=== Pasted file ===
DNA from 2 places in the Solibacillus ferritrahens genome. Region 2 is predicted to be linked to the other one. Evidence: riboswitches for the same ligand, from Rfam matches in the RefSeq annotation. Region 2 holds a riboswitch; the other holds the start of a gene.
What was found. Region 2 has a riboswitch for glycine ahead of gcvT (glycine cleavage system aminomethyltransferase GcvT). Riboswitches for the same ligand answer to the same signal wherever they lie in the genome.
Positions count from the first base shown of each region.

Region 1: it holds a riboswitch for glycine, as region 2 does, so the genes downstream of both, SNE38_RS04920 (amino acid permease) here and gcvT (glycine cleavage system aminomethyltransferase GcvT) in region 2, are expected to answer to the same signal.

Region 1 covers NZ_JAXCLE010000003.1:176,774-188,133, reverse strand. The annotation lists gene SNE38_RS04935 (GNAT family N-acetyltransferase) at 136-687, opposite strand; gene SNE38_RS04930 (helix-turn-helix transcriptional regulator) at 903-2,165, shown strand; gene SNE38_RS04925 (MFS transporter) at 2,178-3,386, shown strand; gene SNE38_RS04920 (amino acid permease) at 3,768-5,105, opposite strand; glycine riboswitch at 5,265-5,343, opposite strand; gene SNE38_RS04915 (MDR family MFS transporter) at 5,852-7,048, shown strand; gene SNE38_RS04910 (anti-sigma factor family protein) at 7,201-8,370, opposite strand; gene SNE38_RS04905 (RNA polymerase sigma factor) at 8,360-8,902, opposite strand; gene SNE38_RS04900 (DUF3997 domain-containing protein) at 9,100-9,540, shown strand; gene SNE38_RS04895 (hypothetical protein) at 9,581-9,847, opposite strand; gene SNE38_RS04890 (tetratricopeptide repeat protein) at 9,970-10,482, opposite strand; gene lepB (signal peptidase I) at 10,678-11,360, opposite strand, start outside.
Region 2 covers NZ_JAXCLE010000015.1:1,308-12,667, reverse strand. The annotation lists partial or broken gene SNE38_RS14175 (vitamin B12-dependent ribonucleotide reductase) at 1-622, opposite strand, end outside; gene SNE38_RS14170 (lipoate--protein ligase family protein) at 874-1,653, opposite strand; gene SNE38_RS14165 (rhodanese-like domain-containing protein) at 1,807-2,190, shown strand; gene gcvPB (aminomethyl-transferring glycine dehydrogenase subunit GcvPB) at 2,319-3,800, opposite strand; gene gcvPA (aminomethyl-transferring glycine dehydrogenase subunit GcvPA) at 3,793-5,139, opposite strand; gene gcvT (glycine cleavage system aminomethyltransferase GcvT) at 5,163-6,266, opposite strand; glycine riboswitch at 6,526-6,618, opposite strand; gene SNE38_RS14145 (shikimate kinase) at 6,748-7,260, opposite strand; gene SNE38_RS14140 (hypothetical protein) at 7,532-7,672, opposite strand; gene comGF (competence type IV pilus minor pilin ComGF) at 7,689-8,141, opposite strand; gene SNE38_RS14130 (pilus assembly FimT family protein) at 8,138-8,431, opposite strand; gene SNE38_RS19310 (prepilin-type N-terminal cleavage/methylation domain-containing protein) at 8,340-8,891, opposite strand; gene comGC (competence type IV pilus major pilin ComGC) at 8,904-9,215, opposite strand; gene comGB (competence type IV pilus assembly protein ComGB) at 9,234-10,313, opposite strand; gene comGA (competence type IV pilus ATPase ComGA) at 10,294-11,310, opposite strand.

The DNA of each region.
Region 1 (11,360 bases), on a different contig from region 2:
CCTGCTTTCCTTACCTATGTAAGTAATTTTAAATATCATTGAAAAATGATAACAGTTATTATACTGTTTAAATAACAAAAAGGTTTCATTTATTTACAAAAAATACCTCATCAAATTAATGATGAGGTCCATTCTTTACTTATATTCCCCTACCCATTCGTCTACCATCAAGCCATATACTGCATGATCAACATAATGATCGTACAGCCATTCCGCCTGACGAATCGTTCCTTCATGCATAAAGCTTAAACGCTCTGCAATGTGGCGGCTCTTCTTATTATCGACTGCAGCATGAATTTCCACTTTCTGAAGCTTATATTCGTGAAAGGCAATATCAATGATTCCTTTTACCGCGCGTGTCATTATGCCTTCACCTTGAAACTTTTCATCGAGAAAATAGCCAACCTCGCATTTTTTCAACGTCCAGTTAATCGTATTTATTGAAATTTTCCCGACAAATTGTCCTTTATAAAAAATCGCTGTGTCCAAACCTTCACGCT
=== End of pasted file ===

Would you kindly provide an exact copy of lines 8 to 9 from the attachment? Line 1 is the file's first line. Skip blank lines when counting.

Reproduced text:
Region 1 (11,360 bases), on a different contig from region 2:
CCTGCTTTCCTTACCTATGTAAGTAATTTTAAATATCATTGAAAAATGATAACAGTTATTATACTGTTTAAATAACAAAAAGGTTTCATTTATTTACAAAAAATACCTCATCAAATTAATGATGAGGTCCATTCTTTACTTATATTCCCCTACCCATTCGTCTACCATCAAGCCATATACTGCATGATCAACATAATGATCGTACAGCCATTCCGCCTGACGAATCGTTCCTTCATGCATAAAGCTTAAACGCTCTGCAATGTGGCGGCTCTTCTTATTATCGACTGCAGCATGAATTTCCACTTTCTGAAGCTTATATTCGTGAAAGGCAATATCAATGATTCCTTTTACCGCGCGTGTCATTATGCCTTCACCTTGAAACTTTTCATCGAGAAAATAGCCAACCTCGCATTTTTTCAACGTCCAGTTAATCGTATTTATTGAAATTTTCCCGACAAATTGTCCTTTATAAAAAATCGCTGTGTCCAAACCTTCACGCT